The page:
This article was originally published on ETFTrends.com.
U.S. equities began the week with a bout volatility not seen in the capital markets since the fourth quarter of 2018 as the Dow Jones Industrial Average fell as much 400 points during Monday's trading session before settling for a 200-point loss at the close. It's the type of market movements that could induce motion sickness to any investor, according to ETF Trends CEO Tom Lydon.
"I think we've all finished our allocation of Dramamine for sure," said Lydon.
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A Dose of Emerging Markets
However, Lydon also suggested investors include more emerging markets ETFs as part of their dosage to protect from future volatility--one such area is emerging markets. The EM space has had its fair share of struggles in years past, but for investors who are still hesitant when it comes to international market exposure, now is the time with a possible trade deal between the United States and China looming as the primary trigger event.
While the majority of investors might have been driven away by the red prices in emerging markets during much of 2018, Lydon believes they should be looked at as substantial markdowns, especially if trade negotiations between the U.S. and China result into something materially positive. From a fundamental standpoint, low price-to-earnings ratios in emerging markets ETFs have made them prime value plays as capital inflows continue.
As such, investors have been quick to note the opportunity as international and emerging markets combined have netted $12.8 billion when looking at the top ten year-to-date inflows. Leading the pack is the iShares Core MSCI Emerging Markets ETF (IEMG) with $4.8 billion in YTD inflows.
"When you look at ETF flows so far in 2019, we're actually seeing a huge amount of money come in," said Lydon. "Maybe part of that is China, maybe part of that is emerging markets stocks are really cheap compared to U.S. stocks right now."
IEMG tracks the investment results of the MSCI Emerging Markets Investable Market Index, which is designed to measure large-, mid- and small-cap equity market performance in the global emerging markets. The fund provides this broad-based exposure to the EM space at a paltry 0.14 percent expense ratio.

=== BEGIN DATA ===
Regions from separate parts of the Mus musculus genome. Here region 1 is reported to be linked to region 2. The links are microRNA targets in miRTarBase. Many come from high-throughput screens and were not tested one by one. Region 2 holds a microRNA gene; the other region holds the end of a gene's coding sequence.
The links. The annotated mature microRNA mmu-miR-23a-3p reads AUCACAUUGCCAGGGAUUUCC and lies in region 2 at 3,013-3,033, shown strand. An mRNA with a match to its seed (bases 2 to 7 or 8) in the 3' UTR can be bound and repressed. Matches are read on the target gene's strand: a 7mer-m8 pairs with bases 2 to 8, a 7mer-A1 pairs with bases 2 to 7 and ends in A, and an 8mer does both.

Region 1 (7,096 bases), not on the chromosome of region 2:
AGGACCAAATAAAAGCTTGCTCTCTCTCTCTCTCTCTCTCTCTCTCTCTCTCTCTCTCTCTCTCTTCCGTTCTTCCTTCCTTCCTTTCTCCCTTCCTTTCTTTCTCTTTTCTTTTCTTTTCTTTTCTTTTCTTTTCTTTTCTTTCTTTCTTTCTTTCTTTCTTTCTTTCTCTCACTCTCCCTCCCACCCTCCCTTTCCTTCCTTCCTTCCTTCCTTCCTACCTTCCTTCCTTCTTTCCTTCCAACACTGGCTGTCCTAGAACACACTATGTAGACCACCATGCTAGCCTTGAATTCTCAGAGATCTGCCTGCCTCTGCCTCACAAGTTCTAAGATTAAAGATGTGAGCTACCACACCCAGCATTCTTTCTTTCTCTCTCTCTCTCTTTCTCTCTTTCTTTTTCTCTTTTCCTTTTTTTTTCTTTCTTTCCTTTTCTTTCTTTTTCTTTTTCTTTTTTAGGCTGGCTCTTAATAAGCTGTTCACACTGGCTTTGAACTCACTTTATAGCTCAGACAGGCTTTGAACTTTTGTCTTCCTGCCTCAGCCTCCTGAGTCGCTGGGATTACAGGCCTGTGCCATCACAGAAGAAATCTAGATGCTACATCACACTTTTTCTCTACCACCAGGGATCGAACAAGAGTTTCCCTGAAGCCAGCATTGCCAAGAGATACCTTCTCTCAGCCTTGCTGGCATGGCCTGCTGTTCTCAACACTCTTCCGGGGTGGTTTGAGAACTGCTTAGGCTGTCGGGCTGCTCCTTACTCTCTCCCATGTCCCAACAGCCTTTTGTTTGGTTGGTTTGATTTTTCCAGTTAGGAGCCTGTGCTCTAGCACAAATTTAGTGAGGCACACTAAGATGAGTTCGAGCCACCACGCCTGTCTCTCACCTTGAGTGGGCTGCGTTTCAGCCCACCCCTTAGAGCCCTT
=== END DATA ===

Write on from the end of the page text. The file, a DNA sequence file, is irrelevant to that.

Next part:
"Compared to mutual funds and actively-managed strategies, you've got diversification across so many different markets," said Lydon.
IEMG rose 0.22 percent despite the market volatility.
A Tablespoon of China
China will no doubt be a major beneficiary if and when a permanent trade deal materializes and index providers like MSCI have been quick to act as barriers to entry for the once restrictive markets in the second largest economy begin to soften. MSCI Inc. announced it would increase the weight of China A shares in the MSCI Indexes by increasing the inclusion factor from 5% to 20% in three steps.
The decision came after an extensive global consultation with a large number of international institutional investors, including asset owners, asset managers, broker/dealers and other market participants worldwide.
"Regulations have loosened up a little bit in China so now you can buy mainland China stocks," said Lydon.
One way to take advantage of these A-shares is through the Xtrackers Harvest CSI 300 China A ETF (ASHR) . It gives investors the opportunity to invest in the largest and most liquid the second largest economy has to offer.
"This is something new where if you're seeing these trade talks continue to provide growth opportunities in China, especially after the fact, this is something to consider," Lydon said.
ASHR finished the trading session with a 0.85 percent gain.
"We're in a world of more volatility," said Lydon. "The big thing is don't pay too much and diversify outside the U.S."
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